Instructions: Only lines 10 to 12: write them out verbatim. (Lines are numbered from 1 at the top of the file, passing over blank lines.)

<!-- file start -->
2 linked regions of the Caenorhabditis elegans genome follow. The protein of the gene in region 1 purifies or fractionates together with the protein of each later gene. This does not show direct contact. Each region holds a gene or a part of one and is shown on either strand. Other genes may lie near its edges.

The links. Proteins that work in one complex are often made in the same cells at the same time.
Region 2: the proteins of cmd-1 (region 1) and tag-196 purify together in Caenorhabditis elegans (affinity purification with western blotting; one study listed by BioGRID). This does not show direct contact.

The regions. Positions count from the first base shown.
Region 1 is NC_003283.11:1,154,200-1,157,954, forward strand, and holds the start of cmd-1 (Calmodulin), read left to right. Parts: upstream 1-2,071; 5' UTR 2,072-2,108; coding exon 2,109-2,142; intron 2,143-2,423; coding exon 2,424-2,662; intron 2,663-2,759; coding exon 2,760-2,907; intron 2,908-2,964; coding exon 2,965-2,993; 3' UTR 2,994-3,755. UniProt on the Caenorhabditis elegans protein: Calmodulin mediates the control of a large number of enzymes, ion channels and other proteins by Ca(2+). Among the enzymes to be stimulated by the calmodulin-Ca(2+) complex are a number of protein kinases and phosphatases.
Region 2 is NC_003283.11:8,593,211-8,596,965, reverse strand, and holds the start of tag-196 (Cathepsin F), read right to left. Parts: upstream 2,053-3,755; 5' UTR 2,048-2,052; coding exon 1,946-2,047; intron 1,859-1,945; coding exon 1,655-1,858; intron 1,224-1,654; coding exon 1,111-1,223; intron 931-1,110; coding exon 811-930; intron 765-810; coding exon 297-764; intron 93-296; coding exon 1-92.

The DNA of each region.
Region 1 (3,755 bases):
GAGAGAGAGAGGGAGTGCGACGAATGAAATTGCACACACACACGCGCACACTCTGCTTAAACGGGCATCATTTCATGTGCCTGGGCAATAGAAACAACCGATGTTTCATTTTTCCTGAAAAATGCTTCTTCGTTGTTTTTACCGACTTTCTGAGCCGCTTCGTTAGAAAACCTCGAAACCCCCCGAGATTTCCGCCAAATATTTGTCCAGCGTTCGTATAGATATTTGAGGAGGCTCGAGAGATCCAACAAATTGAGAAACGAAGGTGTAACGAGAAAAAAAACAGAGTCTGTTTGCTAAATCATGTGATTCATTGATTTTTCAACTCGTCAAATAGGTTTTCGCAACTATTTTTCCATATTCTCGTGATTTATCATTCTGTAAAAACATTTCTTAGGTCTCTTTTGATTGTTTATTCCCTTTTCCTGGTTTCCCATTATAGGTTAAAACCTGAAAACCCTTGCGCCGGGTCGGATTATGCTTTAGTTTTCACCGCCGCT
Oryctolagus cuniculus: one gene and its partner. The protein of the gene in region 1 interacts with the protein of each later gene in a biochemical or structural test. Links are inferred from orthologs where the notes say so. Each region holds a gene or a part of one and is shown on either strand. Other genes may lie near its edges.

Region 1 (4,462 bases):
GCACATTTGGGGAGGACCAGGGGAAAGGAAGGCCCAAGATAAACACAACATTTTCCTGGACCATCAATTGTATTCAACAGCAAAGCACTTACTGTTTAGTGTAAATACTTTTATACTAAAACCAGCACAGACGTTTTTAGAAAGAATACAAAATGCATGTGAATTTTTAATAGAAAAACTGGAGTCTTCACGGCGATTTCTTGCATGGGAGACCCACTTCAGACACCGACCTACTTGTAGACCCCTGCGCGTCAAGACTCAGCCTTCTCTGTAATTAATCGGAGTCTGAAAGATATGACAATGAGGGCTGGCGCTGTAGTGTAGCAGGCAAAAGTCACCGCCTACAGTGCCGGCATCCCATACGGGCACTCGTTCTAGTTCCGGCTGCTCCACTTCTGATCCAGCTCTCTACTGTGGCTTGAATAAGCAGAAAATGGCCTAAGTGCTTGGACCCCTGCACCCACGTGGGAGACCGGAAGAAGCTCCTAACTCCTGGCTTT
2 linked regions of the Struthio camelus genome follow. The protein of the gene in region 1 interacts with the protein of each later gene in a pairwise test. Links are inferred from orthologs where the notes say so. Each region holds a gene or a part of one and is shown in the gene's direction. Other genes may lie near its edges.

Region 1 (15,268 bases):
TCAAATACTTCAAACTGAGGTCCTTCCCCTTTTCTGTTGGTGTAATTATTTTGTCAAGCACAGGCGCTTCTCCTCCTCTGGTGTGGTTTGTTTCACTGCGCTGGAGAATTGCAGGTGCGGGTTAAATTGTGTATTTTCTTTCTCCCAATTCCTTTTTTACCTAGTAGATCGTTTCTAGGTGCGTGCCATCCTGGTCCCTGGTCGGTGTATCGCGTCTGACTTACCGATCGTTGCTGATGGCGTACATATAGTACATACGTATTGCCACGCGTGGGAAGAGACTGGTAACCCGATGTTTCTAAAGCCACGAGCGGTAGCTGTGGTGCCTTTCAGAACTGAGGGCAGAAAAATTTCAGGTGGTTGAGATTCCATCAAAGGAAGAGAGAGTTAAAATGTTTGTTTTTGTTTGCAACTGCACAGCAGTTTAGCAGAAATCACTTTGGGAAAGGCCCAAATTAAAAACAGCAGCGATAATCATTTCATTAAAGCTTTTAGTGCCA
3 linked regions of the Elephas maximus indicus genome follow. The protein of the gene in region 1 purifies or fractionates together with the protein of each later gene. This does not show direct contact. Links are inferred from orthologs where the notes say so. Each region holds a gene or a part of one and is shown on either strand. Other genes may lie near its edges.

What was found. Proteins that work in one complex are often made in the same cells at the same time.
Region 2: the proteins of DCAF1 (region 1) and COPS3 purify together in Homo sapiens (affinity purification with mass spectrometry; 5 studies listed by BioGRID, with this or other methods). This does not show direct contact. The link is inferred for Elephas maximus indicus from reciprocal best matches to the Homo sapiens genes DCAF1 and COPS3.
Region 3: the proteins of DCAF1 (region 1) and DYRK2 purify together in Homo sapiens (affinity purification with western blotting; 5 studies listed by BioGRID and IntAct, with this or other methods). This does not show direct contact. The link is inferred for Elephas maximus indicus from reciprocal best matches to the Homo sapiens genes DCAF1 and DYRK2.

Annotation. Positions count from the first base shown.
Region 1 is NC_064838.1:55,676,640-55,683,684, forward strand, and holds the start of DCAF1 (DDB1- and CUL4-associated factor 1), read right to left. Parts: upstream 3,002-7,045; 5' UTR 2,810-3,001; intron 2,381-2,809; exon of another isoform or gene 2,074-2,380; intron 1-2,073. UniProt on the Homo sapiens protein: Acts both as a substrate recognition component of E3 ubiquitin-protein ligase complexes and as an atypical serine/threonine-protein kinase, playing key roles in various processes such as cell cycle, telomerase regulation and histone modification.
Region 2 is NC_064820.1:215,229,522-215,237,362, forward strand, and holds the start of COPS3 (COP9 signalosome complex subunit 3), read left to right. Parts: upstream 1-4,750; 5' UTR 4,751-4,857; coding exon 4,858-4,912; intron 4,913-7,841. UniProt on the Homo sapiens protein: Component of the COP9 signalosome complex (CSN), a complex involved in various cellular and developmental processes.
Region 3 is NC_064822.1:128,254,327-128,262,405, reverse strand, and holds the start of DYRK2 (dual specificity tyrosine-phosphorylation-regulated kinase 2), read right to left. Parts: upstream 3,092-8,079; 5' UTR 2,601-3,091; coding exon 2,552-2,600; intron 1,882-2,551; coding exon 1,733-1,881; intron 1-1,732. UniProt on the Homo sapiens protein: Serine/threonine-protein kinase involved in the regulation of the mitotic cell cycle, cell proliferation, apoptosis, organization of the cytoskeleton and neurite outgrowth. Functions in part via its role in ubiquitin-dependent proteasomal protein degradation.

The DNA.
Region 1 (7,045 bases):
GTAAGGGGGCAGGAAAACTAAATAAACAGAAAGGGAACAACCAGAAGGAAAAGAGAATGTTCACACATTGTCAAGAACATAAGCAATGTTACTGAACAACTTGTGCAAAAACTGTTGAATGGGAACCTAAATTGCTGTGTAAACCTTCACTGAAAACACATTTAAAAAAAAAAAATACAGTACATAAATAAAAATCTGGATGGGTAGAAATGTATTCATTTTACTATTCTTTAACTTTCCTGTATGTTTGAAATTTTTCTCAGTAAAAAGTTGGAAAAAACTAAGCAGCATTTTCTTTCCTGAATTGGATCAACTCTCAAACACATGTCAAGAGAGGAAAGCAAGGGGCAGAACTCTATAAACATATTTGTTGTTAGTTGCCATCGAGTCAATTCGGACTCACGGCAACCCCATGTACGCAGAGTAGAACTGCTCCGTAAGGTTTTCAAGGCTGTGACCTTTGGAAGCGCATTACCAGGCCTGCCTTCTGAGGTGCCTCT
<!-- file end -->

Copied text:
Oryctolagus cuniculus: one gene and its partner. The protein of the gene in region 1 interacts with the protein of each later gene in a biochemical or structural test. Links are inferred from orthologs where the notes say so. Each region holds a gene or a part of one and is shown on either strand. Other genes may lie near its edges.

Region 1 (4,462 bases):
GCACATTTGGGGAGGACCAGGGGAAAGGAAGGCCCAAGATAAACACAACATTTTCCTGGACCATCAATTGTATTCAACAGCAAAGCACTTACTGTTTAGTGTAAATACTTTTATACTAAAACCAGCACAGACGTTTTTAGAAAGAATACAAAATGCATGTGAATTTTTAATAGAAAAACTGGAGTCTTCACGGCGATTTCTTGCATGGGAGACCCACTTCAGACACCGACCTACTTGTAGACCCCTGCGCGTCAAGACTCAGCCTTCTCTGTAATTAATCGGAGTCTGAAAGATATGACAATGAGGGCTGGCGCTGTAGTGTAGCAGGCAAAAGTCACCGCCTACAGTGCCGGCATCCCATACGGGCACTCGTTCTAGTTCCGGCTGCTCCACTTCTGATCCAGCTCTCTACTGTGGCTTGAATAAGCAGAAAATGGCCTAAGTGCTTGGACCCCTGCACCCACGTGGGAGACCGGAAGAAGCTCCTAACTCCTGGCTTT